- Study protocol
- Open Access
A randomised controlled trial evaluating arrhythmia burden, risk of sudden cardiac death and stroke in patients with Fabry disease: the role of implantable loop recorders (RaILRoAD) compared with current standard practice
Trials volume 20, Article number: 314 (2019)
Fabry disease (FD) is a genetic disorder caused by a deficiency in the enzyme alpha-galactosidase A, leading to an accumulation of glycosphingolipids in tissues across the body. Cardiac disease is the leading cause of morbidity and mortality. Advanced disease, characterised by extensive left ventricular hypertrophy, ventricular dysfunction and fibrosis, is known to be associated with an increase in arrhythmia. Data identifying risk factors for arrhythmia are limited, and no Fabry-specific risk stratification tool is available to select those who may benefit from initiation of medical or device therapy (implantable cardiac defibrillators). Current monitoring strategies have a limited diagnostic yield, and implantable loop recorders (ILRs) have the potential to change treatment and clinical outcomes.
The aim of this study is to determine whether ILRs can (1) improve arrhythmia detection in FD and (2) identify risk predictors of arrhythmia.
A prospective, 5-year, open-label, international, multi-centre randomised controlled trial of a minimum of 164 participants with genetically or enzymatically confirmed FD (or both) who have evidence of cardiac disease will be recruited from five centres: Queen Elizabeth Hospital, Birmingham, UK; Salford Royal Hospital, Salford, UK; Royal Free Hospital, London, UK; Addenbrookes Hospital, Cambridge, UK; and Westmead Hospital, Sydney, Australia. Participants will be block-randomised (1:1) to two study arms for cardiac monitoring (i) control arm: standard of care with annual 24 h or 5-day Holter monitor or (ii) treatment arm: continuous cardiac monitoring with ILR implantation plus standard of care. Participants will undergo multiple investigations—blood/urine biomarkers, 12-lead and advanced electrocardiogram (ECG) recording, echocardiography and cardiovascular magnetic resonance (CMR) imaging—at baseline and 6–12 monthly follow-up visits. The primary endpoint is identification of arrhythmia requiring initiation or alteration in therapy. Secondary outcome measures include characterising the risk factors associated with arrhythmia and outcome data in the form of imaging, ECG and blood biomarkers.
This is the first study evaluating arrhythmia burden and the use of ILR across the spectrum of risk profiles in Fabry cardiomyopathy. This will enable detailed characterisation of arrhythmic risk predictors in FD and ultimately support formulation of Fabry-specific guidance in this high-risk population.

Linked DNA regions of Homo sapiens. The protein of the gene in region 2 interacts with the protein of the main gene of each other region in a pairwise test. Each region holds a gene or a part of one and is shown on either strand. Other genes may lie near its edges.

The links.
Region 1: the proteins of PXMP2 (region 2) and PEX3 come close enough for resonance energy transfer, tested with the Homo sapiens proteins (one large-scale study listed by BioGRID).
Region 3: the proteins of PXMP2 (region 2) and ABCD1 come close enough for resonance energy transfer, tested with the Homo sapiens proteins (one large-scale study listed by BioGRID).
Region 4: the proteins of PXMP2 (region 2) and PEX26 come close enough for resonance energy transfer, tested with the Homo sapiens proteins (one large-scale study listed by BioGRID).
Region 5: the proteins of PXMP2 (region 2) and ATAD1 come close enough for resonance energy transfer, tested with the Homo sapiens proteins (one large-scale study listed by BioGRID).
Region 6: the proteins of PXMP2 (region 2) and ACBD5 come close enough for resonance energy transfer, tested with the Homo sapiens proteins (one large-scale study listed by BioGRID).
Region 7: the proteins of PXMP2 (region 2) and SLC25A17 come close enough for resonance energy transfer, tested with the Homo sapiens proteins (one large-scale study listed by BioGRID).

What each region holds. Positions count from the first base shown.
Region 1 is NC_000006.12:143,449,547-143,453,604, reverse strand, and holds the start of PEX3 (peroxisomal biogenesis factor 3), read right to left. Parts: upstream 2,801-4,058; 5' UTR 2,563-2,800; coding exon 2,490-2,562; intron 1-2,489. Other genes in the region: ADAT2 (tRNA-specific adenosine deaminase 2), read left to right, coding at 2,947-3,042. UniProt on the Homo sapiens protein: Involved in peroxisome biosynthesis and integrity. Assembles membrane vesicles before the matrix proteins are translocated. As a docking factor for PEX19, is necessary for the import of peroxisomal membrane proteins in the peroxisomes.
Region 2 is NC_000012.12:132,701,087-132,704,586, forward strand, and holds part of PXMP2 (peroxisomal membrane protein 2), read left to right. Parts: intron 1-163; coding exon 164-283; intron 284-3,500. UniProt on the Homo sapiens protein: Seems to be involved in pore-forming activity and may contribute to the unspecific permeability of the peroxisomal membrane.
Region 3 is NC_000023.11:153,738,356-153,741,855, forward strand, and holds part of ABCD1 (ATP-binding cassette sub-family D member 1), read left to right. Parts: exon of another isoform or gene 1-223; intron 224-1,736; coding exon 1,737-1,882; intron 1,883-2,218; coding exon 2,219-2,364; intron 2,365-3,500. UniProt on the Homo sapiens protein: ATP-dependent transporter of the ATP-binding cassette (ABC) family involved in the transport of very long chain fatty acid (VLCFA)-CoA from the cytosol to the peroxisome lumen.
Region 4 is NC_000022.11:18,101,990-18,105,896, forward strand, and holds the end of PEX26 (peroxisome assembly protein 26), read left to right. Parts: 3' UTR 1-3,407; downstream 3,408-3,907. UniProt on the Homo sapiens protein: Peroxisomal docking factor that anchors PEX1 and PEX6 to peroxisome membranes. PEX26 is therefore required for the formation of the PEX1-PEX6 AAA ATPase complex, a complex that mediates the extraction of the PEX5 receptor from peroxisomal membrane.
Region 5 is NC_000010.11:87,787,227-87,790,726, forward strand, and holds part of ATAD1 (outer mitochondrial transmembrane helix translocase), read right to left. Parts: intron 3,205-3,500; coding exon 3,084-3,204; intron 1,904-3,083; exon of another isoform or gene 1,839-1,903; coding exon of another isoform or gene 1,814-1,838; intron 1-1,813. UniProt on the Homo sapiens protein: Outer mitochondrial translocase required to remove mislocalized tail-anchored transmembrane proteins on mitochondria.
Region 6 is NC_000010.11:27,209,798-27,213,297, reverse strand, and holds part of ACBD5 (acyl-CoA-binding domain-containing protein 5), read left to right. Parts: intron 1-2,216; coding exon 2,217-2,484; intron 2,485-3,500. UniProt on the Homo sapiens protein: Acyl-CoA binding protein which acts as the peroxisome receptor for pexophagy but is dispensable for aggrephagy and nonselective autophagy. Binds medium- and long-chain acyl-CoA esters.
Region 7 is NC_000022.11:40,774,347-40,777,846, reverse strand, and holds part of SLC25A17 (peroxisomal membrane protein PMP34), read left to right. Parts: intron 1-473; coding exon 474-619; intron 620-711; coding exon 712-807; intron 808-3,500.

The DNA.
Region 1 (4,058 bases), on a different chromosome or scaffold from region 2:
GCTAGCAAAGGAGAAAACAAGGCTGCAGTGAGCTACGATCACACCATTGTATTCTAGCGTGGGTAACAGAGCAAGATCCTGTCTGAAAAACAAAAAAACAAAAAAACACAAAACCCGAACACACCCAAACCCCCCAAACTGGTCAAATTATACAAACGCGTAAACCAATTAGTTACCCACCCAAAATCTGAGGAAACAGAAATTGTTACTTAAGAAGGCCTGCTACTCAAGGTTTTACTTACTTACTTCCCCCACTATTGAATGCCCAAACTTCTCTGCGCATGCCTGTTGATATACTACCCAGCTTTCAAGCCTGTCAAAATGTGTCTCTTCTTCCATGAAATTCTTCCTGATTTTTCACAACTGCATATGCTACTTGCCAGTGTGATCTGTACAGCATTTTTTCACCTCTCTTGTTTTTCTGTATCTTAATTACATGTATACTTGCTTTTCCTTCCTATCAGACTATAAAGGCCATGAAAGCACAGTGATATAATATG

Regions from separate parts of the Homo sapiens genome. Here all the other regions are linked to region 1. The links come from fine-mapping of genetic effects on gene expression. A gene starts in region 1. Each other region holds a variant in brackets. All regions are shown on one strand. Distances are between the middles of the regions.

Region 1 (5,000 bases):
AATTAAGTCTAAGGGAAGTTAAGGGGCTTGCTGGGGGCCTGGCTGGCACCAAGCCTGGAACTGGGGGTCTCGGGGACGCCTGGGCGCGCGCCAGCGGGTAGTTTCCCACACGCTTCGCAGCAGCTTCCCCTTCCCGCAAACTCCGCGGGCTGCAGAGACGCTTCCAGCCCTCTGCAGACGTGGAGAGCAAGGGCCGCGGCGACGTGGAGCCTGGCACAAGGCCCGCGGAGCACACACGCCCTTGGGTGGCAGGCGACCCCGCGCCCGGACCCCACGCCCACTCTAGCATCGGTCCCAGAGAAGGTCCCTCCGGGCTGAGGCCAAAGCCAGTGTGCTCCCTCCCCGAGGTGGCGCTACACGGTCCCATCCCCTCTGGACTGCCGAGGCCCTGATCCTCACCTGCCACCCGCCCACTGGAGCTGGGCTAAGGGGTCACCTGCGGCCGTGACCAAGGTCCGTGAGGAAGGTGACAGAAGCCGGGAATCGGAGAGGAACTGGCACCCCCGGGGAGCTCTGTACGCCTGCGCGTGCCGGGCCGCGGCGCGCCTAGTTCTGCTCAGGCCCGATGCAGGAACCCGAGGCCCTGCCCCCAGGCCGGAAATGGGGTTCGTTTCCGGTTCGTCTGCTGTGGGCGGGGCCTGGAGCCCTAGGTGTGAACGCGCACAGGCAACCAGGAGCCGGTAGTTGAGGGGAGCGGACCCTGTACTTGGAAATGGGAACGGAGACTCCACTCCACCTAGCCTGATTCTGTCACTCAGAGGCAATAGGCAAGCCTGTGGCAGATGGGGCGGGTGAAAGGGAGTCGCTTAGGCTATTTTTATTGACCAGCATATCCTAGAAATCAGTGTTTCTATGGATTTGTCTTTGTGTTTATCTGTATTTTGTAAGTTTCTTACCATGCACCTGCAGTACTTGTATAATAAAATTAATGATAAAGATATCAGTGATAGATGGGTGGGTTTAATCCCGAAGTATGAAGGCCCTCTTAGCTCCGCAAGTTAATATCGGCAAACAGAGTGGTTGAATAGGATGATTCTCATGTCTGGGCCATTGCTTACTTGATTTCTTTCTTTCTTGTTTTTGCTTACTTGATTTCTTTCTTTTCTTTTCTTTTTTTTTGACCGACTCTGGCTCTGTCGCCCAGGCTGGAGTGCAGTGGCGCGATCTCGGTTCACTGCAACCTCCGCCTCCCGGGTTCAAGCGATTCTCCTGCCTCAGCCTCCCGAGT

ClinicalTrials.gov (NCT03305250). Registered on 9 October 2017.
Fabry disease (FD) is an X-linked lysosomal storage disorder in which a deficiency in the enzyme alpha-galactosidase A  leads to a progressive accumulation of glycosphingolipids such as globotriaosylceramide (Gb3) and globotriaosylsphingosine (lyso-Gb3) in tissues across the body . Cellular changes within the tissue microenvironment lead to extensive cardiovascular, neurological and renal dysfunction. Clinical presentation can be extremely variable  and developments in therapy have changed the natural progression of FD, such that cardiac disease has surpassed renal involvement as the leading cause of morbidity and mortality . Cardiovascular involvement is characterised by progressive glycosphingolipid storage, inflammation, left ventricular hypertrophy (LVH), fibrosis, arrhythmia, congestive cardiac failure and sudden death . Although a significant proportion of cardiovascular deaths are ascribed to ‘sudden cardiac events’ and symptoms such as palpitations and syncope are almost universal, very little is known regarding the true frequency of arrhythmia. Registry data have suggested that the rate of atrial arrhythmia could be as high as 13% . However, the incidence of ventricular arrhythmia varies widely (5% to 30%) . Advanced cardiac disease characterised by extensive LVH, ventricular dysfunction and fibrosis is known to be associated with an increase in arrhythmia needing intervention. This includes bradyarrhythmia requiring a permanent pacemaker (PPM), ventricular arrhythmia requiring an implantable cardiac defibrillator (ICD) and atrial fibrillation (AF) requiring anticoagulation . Limited data have identified LVH, the presence of late gadolinium enhancement (LGE) left atrial (LA) dilatation, a QRS duration of more than 120 ms and an elevated Mainz Severity Score Index (MSSI) as potential arrhythmic risk factors. However, there is no Fabry-specific risk calculator to select those who might benefit most from therapeutic interventions (such as ICDs) as there are for conditions such as hypertrophic cardiomyopathy (HCM) . Novel electrical and blood biomarkers have also recently emerged as potential predictors of atrial and ventricular arrhythmia. Advances in technology have enabled computerised electrocardiogram (ECG) analysis using advanced signal averaging, vectorcardiographic reconstruction, singular value decomposition of QRS and T wave complexity, frequency content analysis, and beat-to-beat variability—collectively known as advanced ECG (A-ECG). These A-ECG measures can be applied retrospectively to digital files of clinically acquired ECGs, and outcome variables identified as potential arrhythmic risk markers [9,10,11]. These markers have a higher sensitivity and specificity than conventional ECG criteria in prediction of arrhythmic risk and assessment of conditions such as LVH and HCM [12, 13]. Cardiac involvement is a major determinant of morbidity and mortality in FD. ECG changes do not always reflect the extent of cardiac disease, making assessment with conventional ECG limited [14, 15]. Thus, detailed analysis of surface ECG markers through A-ECG could be a powerful tool not only to assess risk of arrhythmia but potentially to track cardiac pathology in FD.